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 NORTH MANCHESTER HISTORICAL SOCIETY
 North Manchester, Indiana

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Source: NMHS Newsletter Feb 1999

News Journal, 1893

More than a hundred years ago in 1893 the NORTH MANCHESTER JOURNAL was under the publication of S.V.Hopkins. It came out every Thursday. There were no photographs, the paper consisted of four pages, and the headlines were no larger than the rest of the type on the page.

The big news for Thursday, March 30, 1893, consisted of plans for a complete water works for the town, as well as the local Republican "convention", chaired by R.A.Schoolcraft, to nominate candidates to town positions. The water work plans called for the sale of bonds, the installation of 64 fire hydrants, and the construction of the stand pipe, 110 feet tall, to stand at Market and Fourth.

"The plans and specifications are very complete in the minutest detail and provide for a first-class system of water works of the very best material and construction throughout and which will certainly be a credit to the town and an improvement of lasting benefit and pleasure," states the writer.

"The Board has very wisely incorporated in the specifications that the party getting the contract for the pipe laying shall employ home labor," the article also states.

This anecdote is also recorded:

"The night operator of the Big Four depot tells of a somewhat amusing experience a few mights ago. Late in the night a tramp came along and demanded admittance and on being refused used some language more forcible than elegant. The operator started out after the fellow and he disappeared. Sometime afterward a rat made its appearance in the office and started for his lunch basket. The operator got his revolver and after watching for the rat a while got a shot at it. Just as he shot he got a sight of a face peering in at the window and heard a blood-curdling scream that would do credit to an Apache Indian. The tramp had apparently returned and thought the operator was shooting at him. He left that time in a hurry and did not bother the depot again."

   
   
   

   

The Journal for that week also had some news about Manchester College which was asking for some help to pay off an indebtedness of $l,900. The Journal quotes a circular distributed around town asking for support noting that the circular gives "the following not surprising information: The attendance is about 100 each term and the average cost is about $40 a term or about $20,000 a year (the total for the entire enrollment) which amount is distributed among our merchants and business men."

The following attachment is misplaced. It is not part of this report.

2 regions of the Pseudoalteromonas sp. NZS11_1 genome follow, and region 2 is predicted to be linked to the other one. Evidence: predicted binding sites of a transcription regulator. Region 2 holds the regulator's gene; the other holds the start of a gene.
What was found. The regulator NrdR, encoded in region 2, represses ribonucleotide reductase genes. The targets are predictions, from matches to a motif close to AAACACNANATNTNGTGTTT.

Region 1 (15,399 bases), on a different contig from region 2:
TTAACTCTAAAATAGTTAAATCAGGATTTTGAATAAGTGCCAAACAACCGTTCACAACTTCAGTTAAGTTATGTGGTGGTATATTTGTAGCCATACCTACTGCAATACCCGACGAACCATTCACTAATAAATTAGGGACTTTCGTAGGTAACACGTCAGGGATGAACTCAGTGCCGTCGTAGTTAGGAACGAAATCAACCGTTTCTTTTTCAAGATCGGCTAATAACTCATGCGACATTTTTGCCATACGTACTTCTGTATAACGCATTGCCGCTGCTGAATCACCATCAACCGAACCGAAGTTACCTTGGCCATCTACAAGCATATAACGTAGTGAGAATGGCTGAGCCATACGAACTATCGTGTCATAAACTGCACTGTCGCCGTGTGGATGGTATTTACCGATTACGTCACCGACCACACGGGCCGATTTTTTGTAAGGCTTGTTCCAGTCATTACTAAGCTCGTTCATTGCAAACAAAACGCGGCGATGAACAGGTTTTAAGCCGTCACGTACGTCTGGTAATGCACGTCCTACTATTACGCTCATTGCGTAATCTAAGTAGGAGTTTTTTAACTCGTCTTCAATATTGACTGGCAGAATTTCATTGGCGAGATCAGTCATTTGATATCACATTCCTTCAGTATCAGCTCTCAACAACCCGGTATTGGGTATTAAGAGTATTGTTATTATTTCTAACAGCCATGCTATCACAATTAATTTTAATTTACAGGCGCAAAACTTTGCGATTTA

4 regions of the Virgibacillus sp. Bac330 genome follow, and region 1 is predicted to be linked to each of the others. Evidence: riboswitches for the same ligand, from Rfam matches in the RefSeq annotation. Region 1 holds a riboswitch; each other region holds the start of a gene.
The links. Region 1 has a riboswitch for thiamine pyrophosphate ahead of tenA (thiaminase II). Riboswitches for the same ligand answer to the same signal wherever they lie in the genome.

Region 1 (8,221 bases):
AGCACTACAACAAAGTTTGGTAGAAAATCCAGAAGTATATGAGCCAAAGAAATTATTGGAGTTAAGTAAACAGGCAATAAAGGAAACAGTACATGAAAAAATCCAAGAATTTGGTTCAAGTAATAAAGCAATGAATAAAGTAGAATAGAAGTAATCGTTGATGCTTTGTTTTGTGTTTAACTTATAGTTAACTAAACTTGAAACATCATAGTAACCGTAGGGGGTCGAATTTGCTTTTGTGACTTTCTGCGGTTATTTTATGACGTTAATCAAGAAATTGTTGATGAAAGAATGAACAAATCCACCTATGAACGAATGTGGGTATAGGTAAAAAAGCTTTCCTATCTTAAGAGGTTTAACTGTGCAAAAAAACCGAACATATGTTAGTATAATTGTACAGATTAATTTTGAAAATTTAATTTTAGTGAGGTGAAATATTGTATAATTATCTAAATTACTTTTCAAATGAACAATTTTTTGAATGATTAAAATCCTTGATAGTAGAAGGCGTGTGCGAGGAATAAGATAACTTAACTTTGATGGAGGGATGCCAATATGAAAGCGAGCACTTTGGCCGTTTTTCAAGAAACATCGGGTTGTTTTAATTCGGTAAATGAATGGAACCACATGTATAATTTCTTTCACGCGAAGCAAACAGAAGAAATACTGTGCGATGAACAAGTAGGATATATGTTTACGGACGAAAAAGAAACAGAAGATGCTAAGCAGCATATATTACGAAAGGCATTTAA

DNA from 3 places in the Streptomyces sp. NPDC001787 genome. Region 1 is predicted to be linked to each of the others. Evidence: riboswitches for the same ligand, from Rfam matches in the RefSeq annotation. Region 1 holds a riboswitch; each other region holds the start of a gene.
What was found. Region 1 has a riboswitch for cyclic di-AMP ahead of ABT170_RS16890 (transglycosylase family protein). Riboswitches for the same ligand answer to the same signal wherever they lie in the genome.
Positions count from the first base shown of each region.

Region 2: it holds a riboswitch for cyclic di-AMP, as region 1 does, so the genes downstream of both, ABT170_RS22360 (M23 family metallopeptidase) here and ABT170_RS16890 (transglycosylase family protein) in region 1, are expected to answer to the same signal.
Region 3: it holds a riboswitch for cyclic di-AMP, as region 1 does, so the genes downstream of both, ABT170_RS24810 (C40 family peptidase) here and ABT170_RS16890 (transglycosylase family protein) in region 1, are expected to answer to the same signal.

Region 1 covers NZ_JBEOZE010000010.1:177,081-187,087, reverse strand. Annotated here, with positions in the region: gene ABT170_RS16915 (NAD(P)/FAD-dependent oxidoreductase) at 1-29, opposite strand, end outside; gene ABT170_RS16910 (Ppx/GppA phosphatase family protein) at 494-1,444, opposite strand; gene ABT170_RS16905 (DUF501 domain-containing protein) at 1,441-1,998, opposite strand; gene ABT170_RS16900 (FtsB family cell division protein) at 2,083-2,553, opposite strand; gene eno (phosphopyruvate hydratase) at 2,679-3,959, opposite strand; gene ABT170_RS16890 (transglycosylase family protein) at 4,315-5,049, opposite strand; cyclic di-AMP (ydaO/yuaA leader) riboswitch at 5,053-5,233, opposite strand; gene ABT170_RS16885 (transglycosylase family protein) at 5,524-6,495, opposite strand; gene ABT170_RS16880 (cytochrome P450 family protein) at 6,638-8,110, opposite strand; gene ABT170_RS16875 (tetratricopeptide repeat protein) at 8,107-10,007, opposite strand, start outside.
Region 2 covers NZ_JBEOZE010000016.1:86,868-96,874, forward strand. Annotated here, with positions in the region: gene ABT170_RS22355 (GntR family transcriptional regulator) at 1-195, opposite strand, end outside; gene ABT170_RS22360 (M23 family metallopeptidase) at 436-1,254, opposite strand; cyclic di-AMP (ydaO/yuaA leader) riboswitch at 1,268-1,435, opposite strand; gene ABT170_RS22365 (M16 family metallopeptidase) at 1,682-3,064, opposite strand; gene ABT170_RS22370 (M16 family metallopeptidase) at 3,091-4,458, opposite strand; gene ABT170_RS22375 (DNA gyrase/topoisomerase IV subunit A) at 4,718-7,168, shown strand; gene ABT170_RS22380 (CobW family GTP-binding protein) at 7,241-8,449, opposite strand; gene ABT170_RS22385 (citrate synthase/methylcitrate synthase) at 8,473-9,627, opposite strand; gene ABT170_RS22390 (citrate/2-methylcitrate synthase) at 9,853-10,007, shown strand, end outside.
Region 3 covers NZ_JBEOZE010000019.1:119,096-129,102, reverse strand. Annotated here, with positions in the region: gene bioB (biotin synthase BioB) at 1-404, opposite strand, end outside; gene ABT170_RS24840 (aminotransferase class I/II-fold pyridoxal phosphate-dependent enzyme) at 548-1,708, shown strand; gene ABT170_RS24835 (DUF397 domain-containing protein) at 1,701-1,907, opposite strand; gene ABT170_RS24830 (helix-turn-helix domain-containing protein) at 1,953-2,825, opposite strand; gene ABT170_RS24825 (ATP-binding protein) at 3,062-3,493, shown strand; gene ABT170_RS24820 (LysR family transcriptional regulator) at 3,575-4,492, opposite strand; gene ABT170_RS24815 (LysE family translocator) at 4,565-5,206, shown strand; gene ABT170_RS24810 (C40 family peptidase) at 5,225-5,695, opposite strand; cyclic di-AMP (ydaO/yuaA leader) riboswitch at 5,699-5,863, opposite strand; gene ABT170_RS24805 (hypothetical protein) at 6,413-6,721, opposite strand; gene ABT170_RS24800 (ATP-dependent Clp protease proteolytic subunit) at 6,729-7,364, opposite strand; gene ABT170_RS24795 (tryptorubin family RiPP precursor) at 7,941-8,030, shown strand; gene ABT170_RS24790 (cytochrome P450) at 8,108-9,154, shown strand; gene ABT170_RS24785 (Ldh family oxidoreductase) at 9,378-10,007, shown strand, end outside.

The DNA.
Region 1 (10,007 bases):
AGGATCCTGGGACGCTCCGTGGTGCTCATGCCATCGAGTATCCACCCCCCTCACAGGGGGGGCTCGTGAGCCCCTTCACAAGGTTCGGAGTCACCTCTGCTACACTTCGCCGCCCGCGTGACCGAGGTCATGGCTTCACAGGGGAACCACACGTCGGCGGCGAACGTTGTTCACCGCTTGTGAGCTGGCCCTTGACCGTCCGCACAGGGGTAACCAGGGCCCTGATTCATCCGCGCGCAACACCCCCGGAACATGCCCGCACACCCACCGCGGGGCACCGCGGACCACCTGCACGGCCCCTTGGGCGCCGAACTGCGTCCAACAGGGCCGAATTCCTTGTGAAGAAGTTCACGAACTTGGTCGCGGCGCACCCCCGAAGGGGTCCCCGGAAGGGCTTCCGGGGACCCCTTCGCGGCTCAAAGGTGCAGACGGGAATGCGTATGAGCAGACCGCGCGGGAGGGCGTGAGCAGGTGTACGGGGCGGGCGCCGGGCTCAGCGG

Advertisers in this issue included Owens and Hardman, agents for Star Windmills; W.H. Webers, Propritors of fruit, nuts and oysters; Laketon Nurseries; Dr. W. H. Shaffer, a dentist advertising gold and porcelain crowns. For $2.50 you could get a combined subscription for both the New York Weekly Tribune And the North Manchester Journal.

Forty years later "The News-Journal" was being published in North Manchester by W. F. Billings. It came out on Mondays and Thursdays, and consisted of eight pages. There were still no photographs, but the headlines were slightly larger than the type, in bold face, and still one column wide.

The big news on March 30, 1933 was the demise of Sunday train service via the Big Four. This had the effect of cutting off all Sunday mail service to and from the town, as well as Sunday passenger service to Chicago.

Harting Furniture company carried a full page ad announcing its opening. "Let's get acquainted... You'll like us, we'll like you," the ad stated. A living room suite, made in Markle, could be had for between $46.50 and $99. Oppenheims was advertising men's dress shirts for 49 cents.

The News-Journal also reported that issue on the number of "Hoboes" in the local jail. The headline for the article, on the back page, read "853 Hoboes So Far This Season." The article stated that March was the busiest month for hoboes, with 189 locked up that month and 853 jailed since October, costing the town $26 to feed them breakfast before sending them on their way. "That is a cost of about 3 1/3 cents a feed and is much cheaper than to allow these transients to wander about town begging food and money." declared the paper.

 
   
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